Safeguard plant safety

The worst thing that can happen at your plant is that an employee suffers a serious injury from a preventable accident. Follow some proven maintenance pointers to keep operations safe.

By Joe Kaulfersch, Pepperl+Fuchs

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There is no substitute for proper maintenance in plants posing a danger of fire or explosion — both safety and efficiency demand it. While many guidelines for safety maintenance exist, years of experience have helped us develop some rules that we believe are essential for keeping a plant, its personnel and the surrounding community out of harm’s way. These are not meant to replace applicable industrial safety standards, but to provide general guidance. They cover three key aspects: initial inspection, programmed maintenance and apparatus failure and repair.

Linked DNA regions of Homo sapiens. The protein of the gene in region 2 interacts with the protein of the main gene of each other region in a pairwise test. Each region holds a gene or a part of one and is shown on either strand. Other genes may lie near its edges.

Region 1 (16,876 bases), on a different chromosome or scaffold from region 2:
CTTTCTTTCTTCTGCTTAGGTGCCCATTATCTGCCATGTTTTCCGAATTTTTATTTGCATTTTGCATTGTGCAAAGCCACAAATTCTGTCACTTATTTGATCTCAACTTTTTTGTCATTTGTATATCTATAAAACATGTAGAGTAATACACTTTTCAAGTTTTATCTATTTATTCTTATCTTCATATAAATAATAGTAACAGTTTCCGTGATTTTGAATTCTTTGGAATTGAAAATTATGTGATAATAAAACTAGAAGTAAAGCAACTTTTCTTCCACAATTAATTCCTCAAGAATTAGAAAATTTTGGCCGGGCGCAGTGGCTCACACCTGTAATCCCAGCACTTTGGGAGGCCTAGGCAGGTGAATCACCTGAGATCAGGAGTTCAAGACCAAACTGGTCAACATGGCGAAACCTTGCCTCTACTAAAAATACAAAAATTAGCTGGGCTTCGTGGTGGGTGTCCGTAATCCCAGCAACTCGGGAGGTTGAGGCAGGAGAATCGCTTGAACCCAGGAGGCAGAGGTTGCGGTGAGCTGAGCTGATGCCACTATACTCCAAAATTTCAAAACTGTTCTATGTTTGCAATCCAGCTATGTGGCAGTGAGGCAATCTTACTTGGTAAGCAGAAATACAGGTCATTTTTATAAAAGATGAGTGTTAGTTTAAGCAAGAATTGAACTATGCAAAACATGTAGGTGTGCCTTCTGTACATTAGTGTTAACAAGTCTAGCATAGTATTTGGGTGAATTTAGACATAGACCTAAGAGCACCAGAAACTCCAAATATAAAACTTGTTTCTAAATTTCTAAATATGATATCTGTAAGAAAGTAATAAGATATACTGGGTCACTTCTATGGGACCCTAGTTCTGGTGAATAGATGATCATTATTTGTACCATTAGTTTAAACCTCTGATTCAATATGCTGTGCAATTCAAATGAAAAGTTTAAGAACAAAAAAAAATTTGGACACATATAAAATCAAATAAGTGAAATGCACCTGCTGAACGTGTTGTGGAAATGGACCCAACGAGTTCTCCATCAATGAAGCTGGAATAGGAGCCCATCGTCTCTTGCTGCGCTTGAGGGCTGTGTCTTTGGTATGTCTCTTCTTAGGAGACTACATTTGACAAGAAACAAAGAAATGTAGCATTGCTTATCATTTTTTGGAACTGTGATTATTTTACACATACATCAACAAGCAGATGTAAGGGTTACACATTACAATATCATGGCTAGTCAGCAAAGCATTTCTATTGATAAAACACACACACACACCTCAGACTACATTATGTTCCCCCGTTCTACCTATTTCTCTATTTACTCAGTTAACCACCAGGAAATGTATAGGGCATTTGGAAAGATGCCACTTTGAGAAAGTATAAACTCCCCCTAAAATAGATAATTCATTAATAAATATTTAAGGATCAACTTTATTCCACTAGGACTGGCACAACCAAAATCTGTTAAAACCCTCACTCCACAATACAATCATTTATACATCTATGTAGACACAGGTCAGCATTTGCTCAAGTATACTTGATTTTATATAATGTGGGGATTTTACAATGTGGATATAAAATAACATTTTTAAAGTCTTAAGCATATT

Initial inspection
It is impossible to overemphasize the importance of a comprehensive initial inspection. Safety procedures and effective preventive measures begin before your plant starts production. Prior to startup or modification of a plant with hazardous locations, ensure that qualified personnel perform a thorough inspection. The inspection should include documentation that verifies the capabilities of the plant, all field elements, all associated apparatus and the agreement between safety parameters and interconnected apparatus (Figure 1).

Wiring inspection
Wiring inspection
Figure 1. An initial inspection should verify safety barriers, wiring correctness and other conformance issues.